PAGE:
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Why it’s more important than ever to avoid phishing scams during Fraud Prevention Month

March is Fraud Prevention Month – an annual campaign aimed at helping Canadians recognize, reject, and report fraudulent scams.

This year has been especially challenging when it comes to fraud prevention. Cyber criminals are taking advantage of the COVID-19 pandemic to target victims who are staying at or working from home.

Protecting yourself and your loved ones against fraudulent threats is more important than ever before. Here are some steps that you can take to stay safe from fraud.

How to stay safe online during COVID-19

The pandemic has led many Canadians to spend more time online. Whether you’ve been working remotely or spending more time at home in general, connecting to the internet has become a necessity for staying connected and entertained.

Unfortunately, cyber criminals know this and are taking advantage of our additional screen time. They’ve even launched scams specific to COVID-19. These scams involve cyber criminals pretending to be the government, asking for “owed” money or tricking victims into giving sensitive information to “release” relief funds. Other scams have been more subtle, like impersonating streaming service providers and asking for money or account information – proving that these fraudsters know how to exploit our at-home pandemic habits.

How to avoid phishing scams and fraud

Phishing messages are fraudulent messages cyber criminals use to trick you into providing your  personal information so they can steal from you. They often pose as seemingly legitimate companies or individuals. Messages that seem to be coming from “official” sources like the police or government are much scarier, and are more likely to make victims share information that they wouldn’t normally. Phishing scams are the most common tactic that cyber criminals use to commit fraud, because they can target multiple victims at the same time.

Phishing messages aren’t always easy to spot because they’re made to look legitimate. We know it can be hard to spot. However, sometimes cyber criminals make common mistakes that give them away. This includes typos, pixelated images or logos and suspicious email addresses that are either misspelled or don’t match with who or what they’re impersonating.

Some phishing scams use fear or intimidation to trick victims, so they feel forced to react quickly. They may threaten to close your accounts or take legal action against you if you don’t do a specific action, like clicking a link or downloading an attachment. Other phishing scams may offer you a reward, like money or a free vacation, in exchange for your private information.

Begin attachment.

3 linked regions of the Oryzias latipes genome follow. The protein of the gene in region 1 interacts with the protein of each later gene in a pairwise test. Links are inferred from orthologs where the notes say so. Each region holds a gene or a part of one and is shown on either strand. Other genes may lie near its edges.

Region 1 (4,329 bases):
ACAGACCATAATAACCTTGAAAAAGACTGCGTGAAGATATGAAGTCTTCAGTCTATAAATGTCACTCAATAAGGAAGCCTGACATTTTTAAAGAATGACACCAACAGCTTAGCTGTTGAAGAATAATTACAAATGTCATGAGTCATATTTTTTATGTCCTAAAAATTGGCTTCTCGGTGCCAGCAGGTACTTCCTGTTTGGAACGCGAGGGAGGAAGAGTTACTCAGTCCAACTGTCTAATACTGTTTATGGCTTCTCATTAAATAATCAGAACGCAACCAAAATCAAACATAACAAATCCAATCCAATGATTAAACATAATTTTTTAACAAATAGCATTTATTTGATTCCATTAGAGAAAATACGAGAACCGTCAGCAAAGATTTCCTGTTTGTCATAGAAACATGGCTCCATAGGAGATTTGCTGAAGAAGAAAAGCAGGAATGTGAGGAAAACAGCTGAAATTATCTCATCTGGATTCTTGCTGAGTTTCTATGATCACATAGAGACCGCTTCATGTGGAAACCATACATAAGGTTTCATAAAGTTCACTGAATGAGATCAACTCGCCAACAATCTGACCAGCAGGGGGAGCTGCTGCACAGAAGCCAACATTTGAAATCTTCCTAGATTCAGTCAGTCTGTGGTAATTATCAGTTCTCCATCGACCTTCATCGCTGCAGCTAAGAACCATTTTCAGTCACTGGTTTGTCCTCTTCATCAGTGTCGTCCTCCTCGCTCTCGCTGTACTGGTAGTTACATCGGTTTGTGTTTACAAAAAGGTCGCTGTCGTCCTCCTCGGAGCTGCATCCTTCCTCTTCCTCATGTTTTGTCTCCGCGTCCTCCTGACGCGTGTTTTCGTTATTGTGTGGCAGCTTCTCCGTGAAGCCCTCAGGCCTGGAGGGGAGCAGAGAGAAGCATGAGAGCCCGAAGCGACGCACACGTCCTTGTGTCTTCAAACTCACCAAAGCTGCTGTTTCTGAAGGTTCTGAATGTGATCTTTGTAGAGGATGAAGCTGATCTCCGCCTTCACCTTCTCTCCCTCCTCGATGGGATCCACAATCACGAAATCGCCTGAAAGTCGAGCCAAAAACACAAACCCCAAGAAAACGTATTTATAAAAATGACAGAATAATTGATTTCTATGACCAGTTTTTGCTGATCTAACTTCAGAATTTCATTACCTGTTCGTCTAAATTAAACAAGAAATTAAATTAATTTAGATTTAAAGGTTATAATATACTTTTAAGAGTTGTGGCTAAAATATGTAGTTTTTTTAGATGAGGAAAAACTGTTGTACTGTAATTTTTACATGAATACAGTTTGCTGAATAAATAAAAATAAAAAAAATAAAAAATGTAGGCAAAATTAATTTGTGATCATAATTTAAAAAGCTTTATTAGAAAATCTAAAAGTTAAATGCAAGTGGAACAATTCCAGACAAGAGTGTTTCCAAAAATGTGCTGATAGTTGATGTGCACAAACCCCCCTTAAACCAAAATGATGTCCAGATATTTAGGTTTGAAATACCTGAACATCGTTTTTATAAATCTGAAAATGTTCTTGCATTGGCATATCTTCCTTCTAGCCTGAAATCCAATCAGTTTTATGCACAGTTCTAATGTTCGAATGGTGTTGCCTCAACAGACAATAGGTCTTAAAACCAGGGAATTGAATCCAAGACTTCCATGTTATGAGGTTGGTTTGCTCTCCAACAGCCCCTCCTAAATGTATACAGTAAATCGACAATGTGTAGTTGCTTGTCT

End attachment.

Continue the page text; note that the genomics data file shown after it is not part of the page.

The most important thing to do is to be cautious with suspicious messages and avoid acting quickly. You should never click or download any links that seem strange from unknown senders. If you’re ever unsure about the legitimacy of a message,  you can always follow up with the company through their official phone number or website to make sure the claims are real. If you believe that the message is fraudulent, contact the Canadian Anti-Fraud Centre to report it.  

Other ways to protect yourself

Following cyber security best practices is important to keep yourself safe from fraudulent scams and viruses. There are many steps that you can take to stay secure, such as:

  • Using strong passwords and passphrases: Your passwords and passphrases are often your first line of defense when it comes to cyber security. Using strong and unique passphrases or passwords for all of your accounts enhances your security. You can even use a password manager to help you remember them all.
  • Regularly updating your devices: Software updates aren’t just for new features. They also contain important bug fixes and security patches to help your device run smoother while adding extra security to protect you.
  • Enabling multi-factor authentication (MFA): MFA can be used on most accounts and devices to add an extra layer of security to confirm your identity when you’re logging in. This feature can be extremely useful if your information gets lost or stolen, so you have additional control if someone tries to log in with your credentials.

Conclusion

Learning how to stay safe during Fraud Prevention Month is more important than ever with new and targeted phishing scams appearing all the time. It’s up to you to recognize, reject and report suspicious behaviour that you encounter online.

If you suspect that you, or someone you know has fallen victim to a cyber scam, don’t hesitate to contact the Canadian Anti-Fraud Centre to report it.

 

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